Different aquifers have differing abilities to store and transmit water. This means that the chances of obtaining large new groundwater supplies will vary with location. In risk terms, the environmental consequences of, for example, a groundwater pollution incident, will also vary.
Geological Survey Ireland (GSI) aquifer categories which can be used to define the relative value of aquifers in Ireland. The classification system is based on the UNESCO-IHP system, and on progressive developments within the GSI in consultation with the Irish hydrogeological community (Daly, 1995 ). The aquifer categories, summarised in the Groundwater Protection Schemes document (DELG/EPA/GSI, 1999).
All parts of the national territory have been assigned to one of the nine aquifer categories. The task of classifying each area of bedrock or subsoil into an aquifer category is undertaken by GSI. The aquifer category maps can be interactively viewed through our webmapping viewer.
The aquifer categories are intended to describe both resource potential (Regionally or Locally important, or Poor) and groundwater flow type and attenuation potential (through fissures, karst conduits or intergranular). The two letter aquifer code is made up of the aquifer resource value and how the groundwater flows in the bedrock or sand & gravel aquifer. They are as follows, with more information available in the aquifer category descriptions document:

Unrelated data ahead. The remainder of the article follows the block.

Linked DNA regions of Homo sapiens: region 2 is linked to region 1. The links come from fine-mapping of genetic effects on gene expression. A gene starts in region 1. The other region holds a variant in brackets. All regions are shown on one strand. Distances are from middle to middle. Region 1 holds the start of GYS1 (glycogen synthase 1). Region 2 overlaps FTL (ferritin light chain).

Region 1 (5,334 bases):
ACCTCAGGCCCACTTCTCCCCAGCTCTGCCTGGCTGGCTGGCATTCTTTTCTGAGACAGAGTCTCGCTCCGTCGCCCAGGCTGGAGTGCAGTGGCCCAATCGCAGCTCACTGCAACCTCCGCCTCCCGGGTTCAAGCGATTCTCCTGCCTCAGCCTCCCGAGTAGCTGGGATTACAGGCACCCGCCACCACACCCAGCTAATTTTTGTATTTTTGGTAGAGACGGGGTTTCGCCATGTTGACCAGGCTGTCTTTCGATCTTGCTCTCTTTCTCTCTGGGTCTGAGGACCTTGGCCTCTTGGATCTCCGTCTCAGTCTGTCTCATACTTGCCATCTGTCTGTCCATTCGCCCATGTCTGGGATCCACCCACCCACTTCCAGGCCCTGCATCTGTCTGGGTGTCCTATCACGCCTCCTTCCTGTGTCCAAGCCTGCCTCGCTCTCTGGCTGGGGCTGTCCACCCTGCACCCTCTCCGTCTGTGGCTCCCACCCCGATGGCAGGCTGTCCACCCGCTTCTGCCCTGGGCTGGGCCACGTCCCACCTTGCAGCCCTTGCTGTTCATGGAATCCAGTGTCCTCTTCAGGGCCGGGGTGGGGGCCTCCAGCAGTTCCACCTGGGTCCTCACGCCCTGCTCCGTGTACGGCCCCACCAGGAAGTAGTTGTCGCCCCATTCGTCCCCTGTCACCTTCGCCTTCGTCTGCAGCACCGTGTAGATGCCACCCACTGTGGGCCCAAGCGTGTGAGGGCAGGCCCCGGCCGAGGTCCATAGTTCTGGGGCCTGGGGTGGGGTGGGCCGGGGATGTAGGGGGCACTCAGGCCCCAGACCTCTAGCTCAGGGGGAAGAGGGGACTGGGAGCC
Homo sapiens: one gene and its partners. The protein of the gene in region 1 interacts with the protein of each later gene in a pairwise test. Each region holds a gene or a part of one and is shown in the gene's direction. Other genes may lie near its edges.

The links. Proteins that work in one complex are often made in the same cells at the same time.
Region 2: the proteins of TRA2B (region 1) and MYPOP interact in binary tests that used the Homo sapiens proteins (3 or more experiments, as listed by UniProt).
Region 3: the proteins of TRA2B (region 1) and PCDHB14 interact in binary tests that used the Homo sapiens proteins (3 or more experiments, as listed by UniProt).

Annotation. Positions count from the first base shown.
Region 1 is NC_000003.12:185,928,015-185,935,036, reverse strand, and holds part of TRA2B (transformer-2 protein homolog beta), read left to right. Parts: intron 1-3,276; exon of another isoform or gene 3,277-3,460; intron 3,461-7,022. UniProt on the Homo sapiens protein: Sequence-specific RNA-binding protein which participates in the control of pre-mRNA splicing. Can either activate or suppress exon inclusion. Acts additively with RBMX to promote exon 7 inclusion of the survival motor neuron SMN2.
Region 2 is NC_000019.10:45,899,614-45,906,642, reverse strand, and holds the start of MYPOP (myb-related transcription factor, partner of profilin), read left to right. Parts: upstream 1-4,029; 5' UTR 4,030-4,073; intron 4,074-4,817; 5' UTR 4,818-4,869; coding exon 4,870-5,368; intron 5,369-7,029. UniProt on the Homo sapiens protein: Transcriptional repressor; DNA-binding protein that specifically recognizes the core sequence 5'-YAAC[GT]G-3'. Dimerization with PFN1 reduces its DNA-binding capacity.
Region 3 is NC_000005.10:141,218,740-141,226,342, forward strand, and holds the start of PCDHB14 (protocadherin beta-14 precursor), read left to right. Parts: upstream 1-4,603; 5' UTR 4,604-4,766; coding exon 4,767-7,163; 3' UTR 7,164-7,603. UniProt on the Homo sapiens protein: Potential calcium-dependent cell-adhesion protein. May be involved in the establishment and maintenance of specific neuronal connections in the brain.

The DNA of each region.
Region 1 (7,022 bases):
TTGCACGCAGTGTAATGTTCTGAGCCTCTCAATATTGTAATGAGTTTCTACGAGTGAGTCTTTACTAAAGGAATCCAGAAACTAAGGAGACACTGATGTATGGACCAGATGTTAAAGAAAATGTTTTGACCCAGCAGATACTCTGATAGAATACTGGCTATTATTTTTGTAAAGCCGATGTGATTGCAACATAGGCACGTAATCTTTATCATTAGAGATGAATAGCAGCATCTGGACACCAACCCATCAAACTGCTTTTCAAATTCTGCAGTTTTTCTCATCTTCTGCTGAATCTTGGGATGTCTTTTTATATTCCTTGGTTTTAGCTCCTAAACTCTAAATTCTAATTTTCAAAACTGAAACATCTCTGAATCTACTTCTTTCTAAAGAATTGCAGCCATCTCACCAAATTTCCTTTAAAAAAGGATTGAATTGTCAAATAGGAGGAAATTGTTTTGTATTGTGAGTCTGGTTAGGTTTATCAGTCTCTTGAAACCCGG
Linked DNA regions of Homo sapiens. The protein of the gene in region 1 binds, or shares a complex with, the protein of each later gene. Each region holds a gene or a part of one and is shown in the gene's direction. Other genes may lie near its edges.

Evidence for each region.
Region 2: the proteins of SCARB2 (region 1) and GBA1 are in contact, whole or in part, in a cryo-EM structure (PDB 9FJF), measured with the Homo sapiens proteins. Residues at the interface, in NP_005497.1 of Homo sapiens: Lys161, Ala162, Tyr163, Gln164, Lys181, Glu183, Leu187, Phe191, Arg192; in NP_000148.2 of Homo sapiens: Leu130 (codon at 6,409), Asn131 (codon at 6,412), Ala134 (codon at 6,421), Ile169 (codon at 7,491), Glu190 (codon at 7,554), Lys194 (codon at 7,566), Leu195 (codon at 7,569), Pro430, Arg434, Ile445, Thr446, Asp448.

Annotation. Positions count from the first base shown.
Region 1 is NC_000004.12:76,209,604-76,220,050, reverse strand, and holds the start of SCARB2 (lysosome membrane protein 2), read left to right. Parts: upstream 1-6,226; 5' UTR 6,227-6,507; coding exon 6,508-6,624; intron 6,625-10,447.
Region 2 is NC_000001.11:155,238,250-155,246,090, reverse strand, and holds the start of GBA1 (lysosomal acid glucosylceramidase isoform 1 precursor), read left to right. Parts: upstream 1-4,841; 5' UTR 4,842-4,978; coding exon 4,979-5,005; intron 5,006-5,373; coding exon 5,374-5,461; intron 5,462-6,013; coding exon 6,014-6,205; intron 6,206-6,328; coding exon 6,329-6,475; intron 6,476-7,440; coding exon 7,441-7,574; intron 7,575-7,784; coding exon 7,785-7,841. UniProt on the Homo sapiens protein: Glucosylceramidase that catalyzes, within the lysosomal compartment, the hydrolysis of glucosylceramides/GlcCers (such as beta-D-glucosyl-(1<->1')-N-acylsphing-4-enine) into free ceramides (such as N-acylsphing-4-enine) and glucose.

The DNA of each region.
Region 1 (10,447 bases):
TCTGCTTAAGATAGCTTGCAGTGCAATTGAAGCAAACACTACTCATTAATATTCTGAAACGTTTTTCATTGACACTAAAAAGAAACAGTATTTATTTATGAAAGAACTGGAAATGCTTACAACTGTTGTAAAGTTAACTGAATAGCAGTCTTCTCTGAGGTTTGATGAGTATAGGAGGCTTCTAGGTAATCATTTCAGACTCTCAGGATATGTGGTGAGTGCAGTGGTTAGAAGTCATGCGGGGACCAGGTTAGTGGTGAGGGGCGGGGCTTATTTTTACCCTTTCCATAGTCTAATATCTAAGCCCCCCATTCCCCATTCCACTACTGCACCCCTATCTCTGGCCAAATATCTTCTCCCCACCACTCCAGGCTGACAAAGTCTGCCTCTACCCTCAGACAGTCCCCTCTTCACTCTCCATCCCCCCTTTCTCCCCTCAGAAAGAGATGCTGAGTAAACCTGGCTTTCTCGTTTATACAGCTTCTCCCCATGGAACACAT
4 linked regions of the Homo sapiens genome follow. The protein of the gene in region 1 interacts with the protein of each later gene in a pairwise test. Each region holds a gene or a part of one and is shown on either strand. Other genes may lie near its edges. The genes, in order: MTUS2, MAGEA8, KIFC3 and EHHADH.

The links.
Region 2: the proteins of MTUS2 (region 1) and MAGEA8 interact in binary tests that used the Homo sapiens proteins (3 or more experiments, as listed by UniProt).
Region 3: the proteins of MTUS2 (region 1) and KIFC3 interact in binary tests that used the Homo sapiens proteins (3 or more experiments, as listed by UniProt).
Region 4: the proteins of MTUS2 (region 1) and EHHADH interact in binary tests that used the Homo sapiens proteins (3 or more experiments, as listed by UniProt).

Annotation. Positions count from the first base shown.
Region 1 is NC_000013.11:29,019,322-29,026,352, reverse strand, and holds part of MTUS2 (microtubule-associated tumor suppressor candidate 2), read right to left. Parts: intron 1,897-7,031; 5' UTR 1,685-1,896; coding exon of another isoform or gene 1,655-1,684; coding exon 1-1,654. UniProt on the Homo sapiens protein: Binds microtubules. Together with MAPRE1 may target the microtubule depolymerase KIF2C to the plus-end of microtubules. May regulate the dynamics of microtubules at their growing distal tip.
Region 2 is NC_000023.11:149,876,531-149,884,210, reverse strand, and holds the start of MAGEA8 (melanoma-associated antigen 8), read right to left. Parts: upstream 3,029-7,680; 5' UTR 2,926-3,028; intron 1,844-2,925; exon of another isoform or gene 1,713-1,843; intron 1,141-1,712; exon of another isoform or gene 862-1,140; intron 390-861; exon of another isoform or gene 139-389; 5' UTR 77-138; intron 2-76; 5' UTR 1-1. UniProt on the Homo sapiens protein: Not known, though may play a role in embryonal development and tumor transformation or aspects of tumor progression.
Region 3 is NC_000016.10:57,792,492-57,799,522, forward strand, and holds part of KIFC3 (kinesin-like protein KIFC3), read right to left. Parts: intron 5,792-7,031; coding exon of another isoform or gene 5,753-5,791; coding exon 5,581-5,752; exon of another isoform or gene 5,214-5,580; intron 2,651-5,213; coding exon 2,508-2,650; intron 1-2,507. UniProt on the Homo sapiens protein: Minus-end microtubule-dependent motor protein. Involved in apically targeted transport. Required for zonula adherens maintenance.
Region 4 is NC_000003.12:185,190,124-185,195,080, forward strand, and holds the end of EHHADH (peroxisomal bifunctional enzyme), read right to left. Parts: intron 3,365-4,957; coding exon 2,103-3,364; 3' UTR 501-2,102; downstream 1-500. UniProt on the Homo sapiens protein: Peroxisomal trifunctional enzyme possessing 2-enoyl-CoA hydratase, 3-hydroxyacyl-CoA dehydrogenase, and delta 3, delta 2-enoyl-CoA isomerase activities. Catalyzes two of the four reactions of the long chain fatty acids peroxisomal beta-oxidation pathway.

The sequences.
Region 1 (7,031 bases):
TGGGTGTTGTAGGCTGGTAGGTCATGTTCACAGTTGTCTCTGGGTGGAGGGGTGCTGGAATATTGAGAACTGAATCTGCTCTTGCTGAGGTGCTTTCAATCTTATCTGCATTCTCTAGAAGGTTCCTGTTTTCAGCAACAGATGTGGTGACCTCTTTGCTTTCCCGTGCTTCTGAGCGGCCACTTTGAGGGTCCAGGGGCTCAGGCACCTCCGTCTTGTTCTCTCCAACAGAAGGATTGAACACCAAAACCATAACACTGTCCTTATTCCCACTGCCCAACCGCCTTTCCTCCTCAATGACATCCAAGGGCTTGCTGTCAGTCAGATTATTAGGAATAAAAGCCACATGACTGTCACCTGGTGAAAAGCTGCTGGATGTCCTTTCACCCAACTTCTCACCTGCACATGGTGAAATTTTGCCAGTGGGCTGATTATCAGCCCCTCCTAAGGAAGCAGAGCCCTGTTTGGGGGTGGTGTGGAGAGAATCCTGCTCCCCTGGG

Regionally Important (R) Aquifers:
- Karstified bedrock (Rk)
- Fissured bedrock (Rf)
- Extensive sand & gravel (Rg)
Locally Important (L) Aquifers:
- Sand & gravel (Lg)
- Bedrock which is Generally Moderately Productive (Lm)
- Bedrock which is karstified to a limited degree or limited area (Lk)
- Bedrock which is Moderately Productive only in Local Zones (Ll)
Poor (P) Aquifers:
- Bedrock which is Generally Unproductive except for Local Zones (Pl)
- Bedrock which is Generally Unproductive (Pu)
The broad range of karst regimes has been compartmentalised into three categories. Where karstification is slight, the limestones are similar to fissured rocks and are classed as Rf, although some karst features may occur. Aquifers in which karst features are more significant are classed as Rk. Within the range represented by Rk, two sub-types are distinguished, termed Rkc and Rkd.
- Rkc are those aquifers in which the degree of karstification limits the potential to develop groundwater. They have a high ‘flashy’ groundwater throughput, but a large proportion of flow is concentrated in conduits, numerical modelling using conventional programs is not usually applicable, well yields are variable with a high proportion having low or minimal yields, large springs are present, storage is low, locating areas of high permeability is difficult and therefore groundwater development using bored wells can be problematical.
- Rkd aquifers are those in which flow is more diffuse, storage is higher, there are many high yielding wells, and development of bored wells is less difficult. These areas also have caves and large springs, but the springs have a more regular flow.
The aquifer categories can be grouped into Aquifer Types:
- Karstic (Rk and Lk) aquifers
- Gravel (Rg and Lg) aquifers
- Productive fractured bedrock (Rf and Lm) aquifers
- Poorly productive bedrock (Ll, Pl and Pu) aquifers
This grouping is based on similarities in a) hydrogeological properties; b) resource value; c) likely monitoring requirements; d) influence on surface water characterisation; and e) the likely measures required to manage the groundwater. These Aquifer Types are used in delineating Groundwater Bodies
, along with other information.